SAVANNAH --- If ever a city embodied a Yankee's vision of the Old South, it must be Savannah. It's easy to propel yourself back into the 19th century and imagine bales of cotton lining the wharves along the river, waiting to be shipped up the coast or across the Atlantic. Even in November, the nights are often warm. Suggestions of Chatham artillery punch (Savannah's potent equivalent to mint juleps) float down Bay Street, mingled with the scent of pralines. And if you look carefully at the handsome old homes that line the city's park-like squares, you might almost catch sight of a ghost or two.

Savannah is a beautiful city, attracting visitors from all over the world to its fine architecture and lush gardens. But it's also a city reborn. After the boll weevil destroyed Georgia's cotton crops in the 1920, the local economy faltered and the bustling port became a waterfront derelict. As in many other cities, affluent residents moved to the suburbs, turning the downtown into a low-rent district that gradually fell into disrepair. Photographs taken in the 1940s and early 1950s show rows of unpainted houses with sagging steps and shutters hanging askew. Then something happened --- a series of somethings --- that turned the process around and established Savannah in the forefront of what we usually regard as successful urban renewal. It also established the city as an example of what happens when preservationists ignore broader social and economic problems.

I first heard of the Historic Savannah Foundation from a San Francisco city planner when I asked about alternatives to the instant-city concept fueling our projected Mission Bay construction. In the 1950s, the story goes, developers began to tear down once-splendid buildings in central Savannah and replace them with bland commercial structures. A few individual voices remonstrated, but the spree continued with little real obstruction until somebody decided to rip out the very heart of the city. A public market had occupied a site on Ellis Street since 1763, first in the open air and then in a huge covered building. Farmers transported their produce by wagon or truck for sale there; it was also the center of trade for local Gullah basketweavers. But in 1954 the market was demolished and replaced by a multistory concrete parking garage.

The sound of the market's crashing bricks apparently served as a wake-up call, because a group of seven women got together and began to plan ways of preventing the next raid on their city. The world has obviously got to watch out for middle-aged ladies. These women with carefully waved hair and flower-print dresses looked more like members of a canasta circle than embryonic revolutionaries. But their determination and organization reversed the course of Savannah history, just as a group of women led by Catherine Kerr stopped the filling in of San Francisco Bay in the early 1960s.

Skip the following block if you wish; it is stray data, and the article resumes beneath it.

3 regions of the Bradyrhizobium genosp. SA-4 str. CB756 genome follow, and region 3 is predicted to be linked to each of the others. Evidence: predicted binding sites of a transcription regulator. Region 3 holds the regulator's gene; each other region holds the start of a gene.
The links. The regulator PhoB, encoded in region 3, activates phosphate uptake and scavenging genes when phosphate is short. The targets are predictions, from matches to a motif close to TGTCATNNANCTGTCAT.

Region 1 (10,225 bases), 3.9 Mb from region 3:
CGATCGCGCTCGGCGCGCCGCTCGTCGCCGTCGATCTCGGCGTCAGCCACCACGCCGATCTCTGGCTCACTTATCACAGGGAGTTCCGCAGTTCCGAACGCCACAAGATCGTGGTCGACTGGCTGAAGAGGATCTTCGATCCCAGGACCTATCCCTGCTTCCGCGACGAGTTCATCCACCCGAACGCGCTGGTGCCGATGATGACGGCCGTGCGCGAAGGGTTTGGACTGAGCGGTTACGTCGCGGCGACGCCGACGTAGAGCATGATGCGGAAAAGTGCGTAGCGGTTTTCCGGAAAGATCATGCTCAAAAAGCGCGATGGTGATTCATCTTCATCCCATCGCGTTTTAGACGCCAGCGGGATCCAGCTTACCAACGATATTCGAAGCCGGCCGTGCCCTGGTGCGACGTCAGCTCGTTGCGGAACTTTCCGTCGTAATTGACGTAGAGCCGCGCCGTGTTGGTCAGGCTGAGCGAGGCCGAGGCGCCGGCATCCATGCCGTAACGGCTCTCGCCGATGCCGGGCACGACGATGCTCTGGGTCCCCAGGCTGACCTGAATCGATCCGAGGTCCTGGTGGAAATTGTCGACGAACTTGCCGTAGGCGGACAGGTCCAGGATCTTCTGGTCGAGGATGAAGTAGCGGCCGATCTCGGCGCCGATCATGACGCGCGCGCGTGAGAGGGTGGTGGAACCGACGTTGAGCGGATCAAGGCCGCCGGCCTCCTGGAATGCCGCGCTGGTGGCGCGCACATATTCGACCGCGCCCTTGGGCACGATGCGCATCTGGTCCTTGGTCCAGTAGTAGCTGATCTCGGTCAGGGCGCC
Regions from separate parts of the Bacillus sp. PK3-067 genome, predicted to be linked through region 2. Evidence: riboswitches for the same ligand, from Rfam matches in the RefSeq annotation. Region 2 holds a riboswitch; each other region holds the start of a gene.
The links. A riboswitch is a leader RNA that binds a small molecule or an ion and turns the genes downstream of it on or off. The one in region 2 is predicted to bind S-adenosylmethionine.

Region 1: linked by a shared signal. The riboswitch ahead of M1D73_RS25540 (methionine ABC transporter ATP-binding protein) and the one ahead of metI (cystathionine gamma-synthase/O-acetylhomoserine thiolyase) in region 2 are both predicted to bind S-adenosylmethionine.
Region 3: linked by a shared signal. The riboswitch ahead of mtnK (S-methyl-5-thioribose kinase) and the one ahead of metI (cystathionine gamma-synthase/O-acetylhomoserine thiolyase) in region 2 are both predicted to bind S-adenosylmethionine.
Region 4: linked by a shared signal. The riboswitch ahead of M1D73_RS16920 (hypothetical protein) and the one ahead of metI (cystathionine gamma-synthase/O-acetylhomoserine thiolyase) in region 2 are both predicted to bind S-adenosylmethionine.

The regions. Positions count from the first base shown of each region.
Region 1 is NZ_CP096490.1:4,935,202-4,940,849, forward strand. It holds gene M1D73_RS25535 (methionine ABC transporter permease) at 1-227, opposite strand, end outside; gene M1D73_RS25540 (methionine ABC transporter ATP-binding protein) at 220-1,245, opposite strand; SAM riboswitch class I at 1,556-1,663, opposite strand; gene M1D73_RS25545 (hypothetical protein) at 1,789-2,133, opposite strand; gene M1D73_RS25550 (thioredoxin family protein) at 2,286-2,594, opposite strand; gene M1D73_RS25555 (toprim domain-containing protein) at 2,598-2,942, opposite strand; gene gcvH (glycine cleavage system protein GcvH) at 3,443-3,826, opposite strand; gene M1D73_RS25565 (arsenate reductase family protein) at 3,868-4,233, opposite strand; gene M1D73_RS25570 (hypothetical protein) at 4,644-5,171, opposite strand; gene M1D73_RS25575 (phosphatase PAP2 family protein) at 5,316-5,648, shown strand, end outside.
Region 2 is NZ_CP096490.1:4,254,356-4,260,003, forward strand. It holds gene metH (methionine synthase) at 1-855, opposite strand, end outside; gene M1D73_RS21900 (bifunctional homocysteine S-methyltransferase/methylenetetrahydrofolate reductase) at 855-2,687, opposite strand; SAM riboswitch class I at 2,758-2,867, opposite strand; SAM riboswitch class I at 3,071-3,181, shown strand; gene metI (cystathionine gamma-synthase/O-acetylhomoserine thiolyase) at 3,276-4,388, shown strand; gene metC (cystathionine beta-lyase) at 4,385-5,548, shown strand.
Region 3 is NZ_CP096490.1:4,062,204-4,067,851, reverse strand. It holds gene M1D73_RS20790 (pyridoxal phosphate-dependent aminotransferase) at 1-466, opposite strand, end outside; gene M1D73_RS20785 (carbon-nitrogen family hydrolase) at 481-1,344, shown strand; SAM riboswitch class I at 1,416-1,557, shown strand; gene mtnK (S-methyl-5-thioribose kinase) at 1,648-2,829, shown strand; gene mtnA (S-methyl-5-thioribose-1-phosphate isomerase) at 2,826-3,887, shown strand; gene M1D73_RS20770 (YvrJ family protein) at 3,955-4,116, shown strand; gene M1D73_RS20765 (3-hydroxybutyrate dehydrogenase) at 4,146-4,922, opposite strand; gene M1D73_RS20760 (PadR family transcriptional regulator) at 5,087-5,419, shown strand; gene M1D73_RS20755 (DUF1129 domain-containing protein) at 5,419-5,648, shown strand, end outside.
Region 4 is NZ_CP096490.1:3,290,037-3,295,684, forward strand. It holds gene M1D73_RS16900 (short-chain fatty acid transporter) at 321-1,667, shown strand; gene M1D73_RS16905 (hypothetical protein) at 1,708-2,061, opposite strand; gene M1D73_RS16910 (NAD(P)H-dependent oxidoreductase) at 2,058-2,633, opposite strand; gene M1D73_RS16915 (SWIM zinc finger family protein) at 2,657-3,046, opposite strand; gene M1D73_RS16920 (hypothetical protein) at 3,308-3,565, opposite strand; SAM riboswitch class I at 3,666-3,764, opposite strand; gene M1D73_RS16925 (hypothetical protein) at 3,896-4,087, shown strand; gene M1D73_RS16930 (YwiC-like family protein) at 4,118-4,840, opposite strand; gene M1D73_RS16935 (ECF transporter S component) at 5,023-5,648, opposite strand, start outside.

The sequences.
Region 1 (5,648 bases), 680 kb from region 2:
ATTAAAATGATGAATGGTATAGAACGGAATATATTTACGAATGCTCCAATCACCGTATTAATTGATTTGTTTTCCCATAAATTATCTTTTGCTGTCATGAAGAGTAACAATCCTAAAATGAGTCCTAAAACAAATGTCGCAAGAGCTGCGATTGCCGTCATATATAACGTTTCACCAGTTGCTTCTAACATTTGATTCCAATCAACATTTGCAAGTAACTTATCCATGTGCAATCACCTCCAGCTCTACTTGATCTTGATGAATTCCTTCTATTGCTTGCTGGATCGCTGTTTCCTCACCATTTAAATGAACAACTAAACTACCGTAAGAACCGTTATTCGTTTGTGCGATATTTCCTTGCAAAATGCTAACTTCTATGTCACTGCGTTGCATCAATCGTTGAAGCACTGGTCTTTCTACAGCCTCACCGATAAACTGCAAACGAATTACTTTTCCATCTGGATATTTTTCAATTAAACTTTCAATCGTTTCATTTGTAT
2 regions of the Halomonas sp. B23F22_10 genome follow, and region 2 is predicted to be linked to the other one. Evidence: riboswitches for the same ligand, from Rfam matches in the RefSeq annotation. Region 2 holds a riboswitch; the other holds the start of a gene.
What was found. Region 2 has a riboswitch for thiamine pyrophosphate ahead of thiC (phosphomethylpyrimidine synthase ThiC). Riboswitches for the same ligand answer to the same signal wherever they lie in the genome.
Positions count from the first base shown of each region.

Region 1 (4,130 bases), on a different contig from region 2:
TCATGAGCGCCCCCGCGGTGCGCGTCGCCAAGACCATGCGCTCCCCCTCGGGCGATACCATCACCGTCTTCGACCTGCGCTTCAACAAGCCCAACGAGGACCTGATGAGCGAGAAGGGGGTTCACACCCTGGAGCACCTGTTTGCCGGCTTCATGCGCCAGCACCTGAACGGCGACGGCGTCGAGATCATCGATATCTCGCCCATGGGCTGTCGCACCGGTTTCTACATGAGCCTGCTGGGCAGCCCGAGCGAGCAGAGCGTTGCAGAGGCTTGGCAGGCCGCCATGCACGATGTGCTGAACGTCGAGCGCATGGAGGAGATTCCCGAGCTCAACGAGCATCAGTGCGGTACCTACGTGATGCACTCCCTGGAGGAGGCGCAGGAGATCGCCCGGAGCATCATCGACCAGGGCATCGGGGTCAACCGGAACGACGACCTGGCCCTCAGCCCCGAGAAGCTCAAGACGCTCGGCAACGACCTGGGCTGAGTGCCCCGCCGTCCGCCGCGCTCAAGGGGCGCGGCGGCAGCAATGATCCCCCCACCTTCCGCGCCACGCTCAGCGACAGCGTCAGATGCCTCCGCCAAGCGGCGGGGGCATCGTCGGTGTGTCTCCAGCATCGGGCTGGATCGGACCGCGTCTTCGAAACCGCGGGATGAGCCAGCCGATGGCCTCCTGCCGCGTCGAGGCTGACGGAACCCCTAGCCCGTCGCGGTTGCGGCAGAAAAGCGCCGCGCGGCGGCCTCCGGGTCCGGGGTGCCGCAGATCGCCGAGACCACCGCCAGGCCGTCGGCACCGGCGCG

The first Savannah skirmish set a pattern. The target for destruction was the Isaiah Davenport House, an architecturally significant building dating from about 1820. In recent years, eleven families had crowded within its rundown walls until a lack of repairs forced them to move out, setting in motion a pattern familiar to SOMA residents: blight and abandonment, followed by redevelopment. But the ladies --- or rather, their foundation --- said no. They raised $20,000, bought the house themselves, and renovated it, turning it into a museum and rented office space. The previous tenants were lost, but the building was saved.

Restoration fever reigned, and stopping the bulldozers became the latest craze. The foundation learned to use federal urban renewal money; it set up a revolving fund to subsidize purchases and spread financial risks among a large number of people. A proud new Savannah blossomed --- "such a nice place to live." Tourism revived, followed by other businesses.

That was only the beginning. Step by step, preservation moved forward, charting a course in Savannah that cities across the country would follow.

The next challenge lay in the Victorian District, where the ramshackle houses in need of renovation were still occupied. Would it be possible to make necessary repairs, often expensive because of the buildings' elaborate trim, without displacing the families living there? In addition, the district is home primarily to African Americans, and the white members of the foundation found themselves confronting a group of resolute citizens, activated by the Civil Rights Movement, who insisted on participating in the decision making. Many of the original restorationists refused to get involved. Ultimately, in 1974,  Leopold Adler II --- a puckish white-haired Southern gentleman whose mother was one of the flower-dressed women --- organized a racially mixed nonprofit corporation devoted to buying out slumlords and renovating the district.

But the story doesn't end there, nor does its relevance to the fate of other cities. As other sections of Savannah present themselves for redevelopment, low-income residents are increasingly aware of disparities in their housing. They have discovered that, for them, preservation often preserves an unwanted way of life. Why, they ask, should renovation mean simply a change in landlords? Longtime black activists like postal worker W. W. Law and the Reverend Thurmond N. Tillman of the First African Baptist Church have begun to raise economic issues, insisting that urban renewal of any sort must include low-interest mortgage programs to enable tenants to buy their homes. They make a connection between housing and employment, arguing that without adequate jobs poor people will never truly take part in the rebirth of their city. White alderman Gary R. Gebhardt concurs, in an interview for the video Savannah: The Death and Rebirth of a City: "I don't think we're doing enough....Our housing programs are public-relations-oriented, rather than product-oriented."

The new crisis in Savannah housing is phrased in racial terms, although given the city's social composition, it's hard to know where race ends and class begins. It carries a message of distrust: "Historic preservation to an African American," W. W. Law says, "is a history of loss." Houses are easy. The real trick is to preserve people.

--- Copyright Betsey Culp 1998


Friday, December 4, 1998

The blessings of Friday